So this is the conversation I had with myself.... 
'Am I still breathing?'
'Yes. Good I still have air. I'm not dead yet.'
'How much air?'
'Still well within the rule of thirds' (1/3rd gas in, 1/3rd gas out, 1/3rd emergency gas supply for other team member).
'Time is on my side for now.'
'Is my breathing under control?'
'Yes, it just keeps getting better!'
'Can I move forward?'
'Can I reverse?'
'Can I move upwards?'
'Am I stuck?'
'Is my breathing under control?'
'Do I have visibility?'
'Can I feel the line on my right leg with my gloved hand?'  I slide my hand down my right leg carefully feeling for where the line has trapped me.
Yes I've found it.
'It just keeps getting better!'
I pull the line gently outwards to try to open it away from my leg, it works.
I move forward but I'm still stuck.
'Can I cut the line ?. Absolutely not ! Probable death for me and the other two.'
'Do I have plenty of gas?'
'Yes, good'
I had three more attempts, carefully pulling the line, twisting my right fin and finally I cleared the entangled loose line.
I was then met by the two other divers, who'd retraced the route, one looking suitably chastened behind his face mask. We then followed the complete line and made a safe exit.
From this, what I'm saying to Spine race competitors is...
When you're mentally and physically tired, when your body is hurting, ask yourself, "how bad is it really?" before you throw in the towel.
Are you still breathing? Yes? Well, good. Can you move forward? Yes? So, you can move, you can generate heat, you can keep moving forward to the finish, the next checkpoint, your support, the next tea shop etc.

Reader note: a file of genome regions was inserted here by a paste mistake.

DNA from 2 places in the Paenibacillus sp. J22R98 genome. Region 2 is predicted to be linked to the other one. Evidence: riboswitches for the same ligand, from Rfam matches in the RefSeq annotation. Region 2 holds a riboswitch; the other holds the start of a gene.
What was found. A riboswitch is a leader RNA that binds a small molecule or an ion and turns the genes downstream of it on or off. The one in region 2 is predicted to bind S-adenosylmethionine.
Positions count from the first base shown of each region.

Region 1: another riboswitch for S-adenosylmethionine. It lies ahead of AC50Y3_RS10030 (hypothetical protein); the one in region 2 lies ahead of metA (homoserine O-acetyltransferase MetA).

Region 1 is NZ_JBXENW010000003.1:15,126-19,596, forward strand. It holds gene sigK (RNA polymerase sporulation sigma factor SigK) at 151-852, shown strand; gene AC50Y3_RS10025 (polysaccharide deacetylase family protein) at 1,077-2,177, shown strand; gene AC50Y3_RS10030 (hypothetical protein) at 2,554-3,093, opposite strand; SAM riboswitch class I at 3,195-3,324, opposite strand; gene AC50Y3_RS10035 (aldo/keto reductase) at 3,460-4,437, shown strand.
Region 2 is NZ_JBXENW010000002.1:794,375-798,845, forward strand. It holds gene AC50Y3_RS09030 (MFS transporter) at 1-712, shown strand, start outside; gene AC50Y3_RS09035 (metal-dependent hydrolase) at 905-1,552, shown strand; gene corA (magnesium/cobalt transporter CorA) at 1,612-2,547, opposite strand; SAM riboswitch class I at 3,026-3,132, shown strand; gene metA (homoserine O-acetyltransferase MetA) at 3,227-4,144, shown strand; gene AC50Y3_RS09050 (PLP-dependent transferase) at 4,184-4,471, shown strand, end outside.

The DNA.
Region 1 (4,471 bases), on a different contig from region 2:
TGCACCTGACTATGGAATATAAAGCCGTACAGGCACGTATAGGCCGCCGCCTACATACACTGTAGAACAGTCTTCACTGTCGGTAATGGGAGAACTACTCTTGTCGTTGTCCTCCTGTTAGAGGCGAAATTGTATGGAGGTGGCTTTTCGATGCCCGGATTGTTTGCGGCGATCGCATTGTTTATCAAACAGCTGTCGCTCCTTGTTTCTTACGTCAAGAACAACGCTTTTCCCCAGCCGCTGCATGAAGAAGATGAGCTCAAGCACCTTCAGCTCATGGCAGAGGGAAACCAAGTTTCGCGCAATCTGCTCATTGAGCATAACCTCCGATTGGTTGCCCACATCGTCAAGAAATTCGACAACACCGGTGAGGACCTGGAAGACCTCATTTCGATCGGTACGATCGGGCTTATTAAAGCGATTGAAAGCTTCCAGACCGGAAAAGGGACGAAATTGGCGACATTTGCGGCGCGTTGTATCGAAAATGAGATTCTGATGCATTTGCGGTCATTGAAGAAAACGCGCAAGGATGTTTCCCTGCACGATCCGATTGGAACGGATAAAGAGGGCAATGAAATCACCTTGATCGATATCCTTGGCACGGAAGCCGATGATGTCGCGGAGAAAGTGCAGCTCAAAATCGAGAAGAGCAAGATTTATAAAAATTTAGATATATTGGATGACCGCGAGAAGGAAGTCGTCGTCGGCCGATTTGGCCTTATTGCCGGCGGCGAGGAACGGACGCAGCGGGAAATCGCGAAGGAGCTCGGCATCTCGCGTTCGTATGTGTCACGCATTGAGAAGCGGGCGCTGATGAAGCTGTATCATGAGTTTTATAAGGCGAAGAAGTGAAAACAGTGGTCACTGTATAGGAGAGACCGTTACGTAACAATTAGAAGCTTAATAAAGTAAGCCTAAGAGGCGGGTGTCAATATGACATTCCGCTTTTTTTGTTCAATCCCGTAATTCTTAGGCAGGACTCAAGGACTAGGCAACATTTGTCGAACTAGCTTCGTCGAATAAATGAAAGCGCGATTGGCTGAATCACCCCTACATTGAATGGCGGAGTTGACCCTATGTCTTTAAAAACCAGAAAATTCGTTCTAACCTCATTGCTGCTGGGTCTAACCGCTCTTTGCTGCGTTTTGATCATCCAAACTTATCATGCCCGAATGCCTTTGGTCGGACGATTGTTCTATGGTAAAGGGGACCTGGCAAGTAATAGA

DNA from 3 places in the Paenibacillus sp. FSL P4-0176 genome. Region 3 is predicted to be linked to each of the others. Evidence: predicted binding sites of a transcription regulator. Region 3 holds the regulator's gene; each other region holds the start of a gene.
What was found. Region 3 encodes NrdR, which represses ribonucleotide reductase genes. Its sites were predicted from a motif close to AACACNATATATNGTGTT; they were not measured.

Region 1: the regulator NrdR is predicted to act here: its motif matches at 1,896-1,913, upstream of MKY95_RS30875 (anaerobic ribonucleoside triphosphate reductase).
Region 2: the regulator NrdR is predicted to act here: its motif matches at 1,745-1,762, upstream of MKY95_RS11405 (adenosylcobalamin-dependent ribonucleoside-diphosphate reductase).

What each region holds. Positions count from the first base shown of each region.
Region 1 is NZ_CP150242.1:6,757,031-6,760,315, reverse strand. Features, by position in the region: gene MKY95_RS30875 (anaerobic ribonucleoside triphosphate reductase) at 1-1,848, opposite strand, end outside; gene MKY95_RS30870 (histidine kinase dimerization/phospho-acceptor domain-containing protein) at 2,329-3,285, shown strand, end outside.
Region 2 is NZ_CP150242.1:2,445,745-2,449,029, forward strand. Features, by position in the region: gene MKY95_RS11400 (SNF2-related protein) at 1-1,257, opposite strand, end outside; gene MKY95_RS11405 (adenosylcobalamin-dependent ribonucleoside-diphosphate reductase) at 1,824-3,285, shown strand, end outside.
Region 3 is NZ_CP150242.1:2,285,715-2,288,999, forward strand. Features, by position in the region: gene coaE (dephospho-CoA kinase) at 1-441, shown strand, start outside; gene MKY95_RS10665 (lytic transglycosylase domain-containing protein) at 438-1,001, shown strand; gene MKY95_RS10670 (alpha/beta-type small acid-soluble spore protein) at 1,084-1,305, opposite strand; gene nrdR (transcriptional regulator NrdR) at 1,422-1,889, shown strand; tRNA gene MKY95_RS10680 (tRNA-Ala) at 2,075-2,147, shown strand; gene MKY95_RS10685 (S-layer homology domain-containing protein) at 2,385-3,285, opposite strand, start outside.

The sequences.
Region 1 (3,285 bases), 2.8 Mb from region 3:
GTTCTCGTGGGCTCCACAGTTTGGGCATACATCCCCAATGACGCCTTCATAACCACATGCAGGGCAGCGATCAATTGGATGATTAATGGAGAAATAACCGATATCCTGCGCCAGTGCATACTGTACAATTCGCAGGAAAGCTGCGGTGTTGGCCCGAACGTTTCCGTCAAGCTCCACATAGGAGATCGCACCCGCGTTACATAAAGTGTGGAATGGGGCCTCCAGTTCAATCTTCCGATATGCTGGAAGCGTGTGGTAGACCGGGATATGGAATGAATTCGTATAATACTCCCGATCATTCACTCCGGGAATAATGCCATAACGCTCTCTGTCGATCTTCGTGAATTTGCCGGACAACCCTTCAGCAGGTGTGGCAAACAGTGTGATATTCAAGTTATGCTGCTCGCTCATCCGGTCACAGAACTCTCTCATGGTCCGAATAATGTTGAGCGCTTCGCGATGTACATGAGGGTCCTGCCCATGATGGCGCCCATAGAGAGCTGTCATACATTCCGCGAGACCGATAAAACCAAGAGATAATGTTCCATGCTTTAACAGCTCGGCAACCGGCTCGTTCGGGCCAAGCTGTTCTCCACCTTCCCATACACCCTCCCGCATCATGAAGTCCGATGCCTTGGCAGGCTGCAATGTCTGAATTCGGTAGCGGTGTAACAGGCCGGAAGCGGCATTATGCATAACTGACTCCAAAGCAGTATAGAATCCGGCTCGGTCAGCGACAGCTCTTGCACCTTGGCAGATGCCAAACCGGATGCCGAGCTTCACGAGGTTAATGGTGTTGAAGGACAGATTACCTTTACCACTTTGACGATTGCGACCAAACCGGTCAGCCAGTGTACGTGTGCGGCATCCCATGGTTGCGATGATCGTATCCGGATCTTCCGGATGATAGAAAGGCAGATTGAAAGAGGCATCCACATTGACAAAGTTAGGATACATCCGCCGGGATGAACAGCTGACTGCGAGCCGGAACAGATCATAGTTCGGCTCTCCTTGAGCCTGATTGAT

Can I feed myself? Yes? Good. That means you can keep fuelled, stay alive, keep moving forward, keep mentally focussed and be able to make appropriate decisions.

When I first toed the start line of the Spine Race in 2012 I knew at that point I would finish. There was no question, mentally, of not finishing the race.
In the months leading up to the race I had already developed clear pictures in my mind of finishing the Spine race. I had images of me crossing the finish and running to meet my wife Vicky. I had images of friends, family and work colleagues congratulating me on completing the 268 mile race.
Visualisation is a key element in successfully completing any challenge.
In 2012 I was also doing the Spine race in aid of Help for Heroes. My paltry few days of suffering was nothing compared to what these war heroes have to face, so that was a great motivator.
2012 was a tough year, it was The Spine race 1st edition, never tried before.
A few forums felt completing the full Pennine Way in winter within seven days was impossible. A small group of competitors set off from Edale, into the relative unknown, seventeen in total.  There was no Checkpoint 1.5, it was a full slog from CP1 to CP2, we also went into Horton that 1st year - there was no shortcut from Pen-Y-Ghent to Hawes. Eventually just three of us, Steve Thompson, Mark Caldwell and myself crossed the finish line - all inside seven days. I would say that mental strength got all three of us over the finish line. Being able to stay focussed, respond to situations, make the right judgements and decisions, along with determination and stubbornness was the key to success.

After completing the Spine race 2012 I came back and did it again in 2013. This was mentally tougher. I'd already done it, I also knew how battered I was likely to be by the finish, yet the overwhelming adventure and camaraderie brought me back to it.
2014 was the toughest finish for me, mainly due to going over my right ankle on Day 1. So I had to make a decision, bow out knowing I'd already done it twice or deal with the pain and get stuck into another great Spine race. Easy choice, man-up, suck up the pain, treat it as normal, dis-own my sore ankle and get on with it, and enjoy another great adventure.